• working memory
  • processing emotional stimuli
  • inferential reasoning
  • decision making
  • calculation of numerical processes

There is a significant role of Areas 9 and 10 in memory encoding and retrieval, and area 10 is thought to control and manipulate event and time-based prospective memory (metamemory), and allow “intentional forgetting.”

Area 10 is also involved in attending to sensory stimulation and use of language (generating sentences, word-stem completion, verbal fluency, syntactic processing, and metaphor comprehension).

Area 17

Primary visual cortex (V1) – the visual cortex is located in the occipital lobe in the back of the brain, and contains a well-defined map of the spatial information required for vision.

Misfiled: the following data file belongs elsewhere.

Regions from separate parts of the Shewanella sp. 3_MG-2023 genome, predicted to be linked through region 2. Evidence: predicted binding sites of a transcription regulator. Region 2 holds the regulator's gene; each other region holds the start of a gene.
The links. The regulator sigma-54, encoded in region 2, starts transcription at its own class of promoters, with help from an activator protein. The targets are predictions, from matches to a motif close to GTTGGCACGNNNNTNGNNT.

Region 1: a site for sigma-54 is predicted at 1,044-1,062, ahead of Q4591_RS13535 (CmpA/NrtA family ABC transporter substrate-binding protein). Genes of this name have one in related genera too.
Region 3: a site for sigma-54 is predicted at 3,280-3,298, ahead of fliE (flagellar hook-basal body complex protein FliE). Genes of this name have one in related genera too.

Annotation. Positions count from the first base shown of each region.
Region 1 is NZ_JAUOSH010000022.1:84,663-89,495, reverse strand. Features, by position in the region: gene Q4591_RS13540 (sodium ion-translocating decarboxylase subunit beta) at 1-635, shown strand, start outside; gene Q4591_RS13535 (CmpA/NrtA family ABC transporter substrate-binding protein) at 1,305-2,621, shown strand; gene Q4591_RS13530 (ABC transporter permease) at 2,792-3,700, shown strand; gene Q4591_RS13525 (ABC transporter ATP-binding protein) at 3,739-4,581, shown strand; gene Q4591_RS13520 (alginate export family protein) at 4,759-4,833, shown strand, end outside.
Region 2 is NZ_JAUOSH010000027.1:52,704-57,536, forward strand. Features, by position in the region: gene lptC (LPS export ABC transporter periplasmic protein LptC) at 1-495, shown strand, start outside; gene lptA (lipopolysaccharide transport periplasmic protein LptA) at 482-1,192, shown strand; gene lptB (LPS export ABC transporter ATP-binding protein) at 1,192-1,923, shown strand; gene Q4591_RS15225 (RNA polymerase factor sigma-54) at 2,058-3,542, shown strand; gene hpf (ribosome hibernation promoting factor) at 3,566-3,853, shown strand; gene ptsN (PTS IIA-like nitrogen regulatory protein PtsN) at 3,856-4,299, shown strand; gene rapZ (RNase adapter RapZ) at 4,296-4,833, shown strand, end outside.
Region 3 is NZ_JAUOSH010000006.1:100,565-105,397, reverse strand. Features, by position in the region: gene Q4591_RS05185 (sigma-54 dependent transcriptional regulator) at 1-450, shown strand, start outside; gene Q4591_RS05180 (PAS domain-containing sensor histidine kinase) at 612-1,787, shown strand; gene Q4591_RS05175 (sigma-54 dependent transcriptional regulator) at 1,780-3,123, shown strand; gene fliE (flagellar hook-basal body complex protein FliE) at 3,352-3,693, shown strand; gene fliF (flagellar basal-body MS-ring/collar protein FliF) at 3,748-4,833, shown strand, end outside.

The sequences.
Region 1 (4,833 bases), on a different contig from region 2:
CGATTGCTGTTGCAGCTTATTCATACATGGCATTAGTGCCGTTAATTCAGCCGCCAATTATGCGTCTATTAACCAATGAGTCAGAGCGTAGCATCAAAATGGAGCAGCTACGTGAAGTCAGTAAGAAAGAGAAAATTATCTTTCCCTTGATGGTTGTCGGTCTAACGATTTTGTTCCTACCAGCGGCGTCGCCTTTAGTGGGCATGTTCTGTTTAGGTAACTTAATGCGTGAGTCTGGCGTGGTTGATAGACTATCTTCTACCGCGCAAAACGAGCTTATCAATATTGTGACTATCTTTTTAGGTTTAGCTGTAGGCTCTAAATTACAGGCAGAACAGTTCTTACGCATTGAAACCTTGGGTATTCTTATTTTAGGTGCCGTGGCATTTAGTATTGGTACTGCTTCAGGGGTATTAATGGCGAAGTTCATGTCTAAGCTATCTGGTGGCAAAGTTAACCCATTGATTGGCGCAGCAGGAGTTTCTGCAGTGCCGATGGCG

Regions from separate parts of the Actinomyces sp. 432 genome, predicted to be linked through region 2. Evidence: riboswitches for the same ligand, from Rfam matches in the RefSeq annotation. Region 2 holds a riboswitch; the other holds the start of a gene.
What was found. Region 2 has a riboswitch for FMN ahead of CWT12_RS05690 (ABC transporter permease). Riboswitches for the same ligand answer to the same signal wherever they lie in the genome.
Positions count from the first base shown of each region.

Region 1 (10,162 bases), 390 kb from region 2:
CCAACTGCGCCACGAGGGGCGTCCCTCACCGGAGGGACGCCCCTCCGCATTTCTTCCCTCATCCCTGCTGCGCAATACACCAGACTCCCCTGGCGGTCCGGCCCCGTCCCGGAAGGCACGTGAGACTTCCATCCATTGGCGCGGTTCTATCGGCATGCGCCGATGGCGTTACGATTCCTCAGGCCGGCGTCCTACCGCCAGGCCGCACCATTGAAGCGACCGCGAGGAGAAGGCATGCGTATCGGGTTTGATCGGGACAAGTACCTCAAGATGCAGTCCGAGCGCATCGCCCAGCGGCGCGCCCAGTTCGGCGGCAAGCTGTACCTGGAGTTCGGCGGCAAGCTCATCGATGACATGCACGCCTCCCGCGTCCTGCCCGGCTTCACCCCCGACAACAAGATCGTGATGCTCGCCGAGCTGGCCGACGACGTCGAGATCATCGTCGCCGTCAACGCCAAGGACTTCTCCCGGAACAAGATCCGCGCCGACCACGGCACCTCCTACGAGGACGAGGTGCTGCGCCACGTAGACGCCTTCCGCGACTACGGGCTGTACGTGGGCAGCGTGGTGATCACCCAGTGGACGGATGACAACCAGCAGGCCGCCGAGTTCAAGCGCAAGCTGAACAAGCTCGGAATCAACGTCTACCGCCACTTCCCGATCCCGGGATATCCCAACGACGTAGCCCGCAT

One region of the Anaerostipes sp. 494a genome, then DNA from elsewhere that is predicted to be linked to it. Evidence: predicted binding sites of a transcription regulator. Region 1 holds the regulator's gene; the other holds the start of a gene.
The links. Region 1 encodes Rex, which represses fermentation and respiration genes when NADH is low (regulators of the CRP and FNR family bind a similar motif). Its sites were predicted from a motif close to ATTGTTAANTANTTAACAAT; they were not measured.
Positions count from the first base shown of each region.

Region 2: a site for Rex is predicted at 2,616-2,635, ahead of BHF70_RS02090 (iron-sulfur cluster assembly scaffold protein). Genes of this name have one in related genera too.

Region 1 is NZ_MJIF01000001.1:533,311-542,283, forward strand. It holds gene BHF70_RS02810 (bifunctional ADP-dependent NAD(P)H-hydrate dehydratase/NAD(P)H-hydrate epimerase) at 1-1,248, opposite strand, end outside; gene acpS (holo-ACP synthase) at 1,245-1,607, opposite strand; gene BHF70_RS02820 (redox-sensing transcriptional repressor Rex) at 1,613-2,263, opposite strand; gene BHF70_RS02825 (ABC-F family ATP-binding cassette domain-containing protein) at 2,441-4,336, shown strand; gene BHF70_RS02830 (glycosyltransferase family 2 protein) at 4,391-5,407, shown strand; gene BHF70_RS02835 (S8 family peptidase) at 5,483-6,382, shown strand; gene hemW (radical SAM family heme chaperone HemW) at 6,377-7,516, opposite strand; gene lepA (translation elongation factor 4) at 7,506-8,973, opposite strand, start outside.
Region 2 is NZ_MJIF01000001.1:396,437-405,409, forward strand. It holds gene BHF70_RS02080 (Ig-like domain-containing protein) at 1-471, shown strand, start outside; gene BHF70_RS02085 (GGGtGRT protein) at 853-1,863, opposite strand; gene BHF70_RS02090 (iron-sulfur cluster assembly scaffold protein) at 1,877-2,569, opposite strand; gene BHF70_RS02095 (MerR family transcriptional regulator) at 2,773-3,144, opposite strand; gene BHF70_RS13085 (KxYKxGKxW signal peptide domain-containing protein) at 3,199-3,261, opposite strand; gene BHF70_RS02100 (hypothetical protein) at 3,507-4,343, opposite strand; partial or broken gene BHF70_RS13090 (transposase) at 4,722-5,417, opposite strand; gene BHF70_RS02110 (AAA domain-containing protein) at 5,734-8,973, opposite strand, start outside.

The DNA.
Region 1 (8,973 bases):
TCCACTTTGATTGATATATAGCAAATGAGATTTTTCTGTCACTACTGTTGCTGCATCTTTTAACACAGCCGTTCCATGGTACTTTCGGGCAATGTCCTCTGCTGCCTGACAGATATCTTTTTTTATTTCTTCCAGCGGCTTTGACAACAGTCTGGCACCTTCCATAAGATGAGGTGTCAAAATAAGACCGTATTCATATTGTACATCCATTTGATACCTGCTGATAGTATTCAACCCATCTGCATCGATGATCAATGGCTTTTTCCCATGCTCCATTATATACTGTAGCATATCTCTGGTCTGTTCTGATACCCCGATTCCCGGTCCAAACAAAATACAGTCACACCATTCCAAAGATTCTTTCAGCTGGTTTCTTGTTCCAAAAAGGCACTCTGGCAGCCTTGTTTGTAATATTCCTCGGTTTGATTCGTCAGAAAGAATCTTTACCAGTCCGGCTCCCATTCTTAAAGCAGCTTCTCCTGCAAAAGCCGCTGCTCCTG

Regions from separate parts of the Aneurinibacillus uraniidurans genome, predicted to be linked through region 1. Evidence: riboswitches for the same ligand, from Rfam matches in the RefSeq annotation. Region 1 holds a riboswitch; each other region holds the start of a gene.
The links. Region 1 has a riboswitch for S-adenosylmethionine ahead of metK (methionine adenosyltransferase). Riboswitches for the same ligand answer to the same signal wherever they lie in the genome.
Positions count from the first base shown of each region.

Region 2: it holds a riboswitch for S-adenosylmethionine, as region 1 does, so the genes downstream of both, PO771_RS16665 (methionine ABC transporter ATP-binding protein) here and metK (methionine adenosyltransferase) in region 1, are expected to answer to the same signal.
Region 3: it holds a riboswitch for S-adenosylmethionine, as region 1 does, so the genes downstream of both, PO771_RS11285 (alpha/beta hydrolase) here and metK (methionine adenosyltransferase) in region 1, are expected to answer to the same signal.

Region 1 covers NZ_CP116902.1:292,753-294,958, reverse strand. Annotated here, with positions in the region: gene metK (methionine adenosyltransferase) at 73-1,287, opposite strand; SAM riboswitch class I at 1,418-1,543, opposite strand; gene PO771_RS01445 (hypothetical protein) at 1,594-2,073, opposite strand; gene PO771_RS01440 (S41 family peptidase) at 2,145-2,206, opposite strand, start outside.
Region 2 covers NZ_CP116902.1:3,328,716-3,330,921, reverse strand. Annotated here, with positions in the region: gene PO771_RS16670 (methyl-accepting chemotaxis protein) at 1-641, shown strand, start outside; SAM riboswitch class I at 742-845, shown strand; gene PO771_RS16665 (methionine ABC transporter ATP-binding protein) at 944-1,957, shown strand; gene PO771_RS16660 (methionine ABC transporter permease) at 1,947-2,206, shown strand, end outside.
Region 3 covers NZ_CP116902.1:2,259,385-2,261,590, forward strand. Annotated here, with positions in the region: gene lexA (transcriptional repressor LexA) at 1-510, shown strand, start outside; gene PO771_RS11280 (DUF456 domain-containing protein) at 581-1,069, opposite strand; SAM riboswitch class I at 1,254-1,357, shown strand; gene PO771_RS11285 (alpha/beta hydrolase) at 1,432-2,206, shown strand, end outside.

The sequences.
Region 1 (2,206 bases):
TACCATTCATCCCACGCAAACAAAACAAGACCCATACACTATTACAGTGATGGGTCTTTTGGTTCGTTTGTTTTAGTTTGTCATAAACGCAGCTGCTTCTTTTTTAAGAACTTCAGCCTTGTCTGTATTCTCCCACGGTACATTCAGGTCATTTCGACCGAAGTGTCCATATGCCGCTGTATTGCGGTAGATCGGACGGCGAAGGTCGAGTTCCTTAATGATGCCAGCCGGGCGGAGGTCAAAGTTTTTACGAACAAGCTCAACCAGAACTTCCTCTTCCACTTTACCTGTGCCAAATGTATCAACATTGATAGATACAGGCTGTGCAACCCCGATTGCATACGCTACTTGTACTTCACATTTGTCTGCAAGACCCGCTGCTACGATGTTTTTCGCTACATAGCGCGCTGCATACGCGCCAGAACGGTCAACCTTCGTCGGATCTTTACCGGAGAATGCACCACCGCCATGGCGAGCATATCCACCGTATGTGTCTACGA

Area 22

Primary auditory cortex / Superior Temporal Gyrus (part of Wernicke’s area) – this region is situated close to the external ear and involves complex language and auditory processing.

Area 37

Fusiform Gyrus / Occipitotemporal Gyrus – this region is largely involved in:

  • processing of color information
  • face and body recognition
  • word and number recognition

Areas 22, 39, 40

Wernicke’s area – the gyri that comprise this area may be larger or smaller in different people and itis responsible for speech fluency. More precisely, this area allows you to string words together in complete and sensical sentences. An easy way to temember is to think of “Wordy Wernicke”.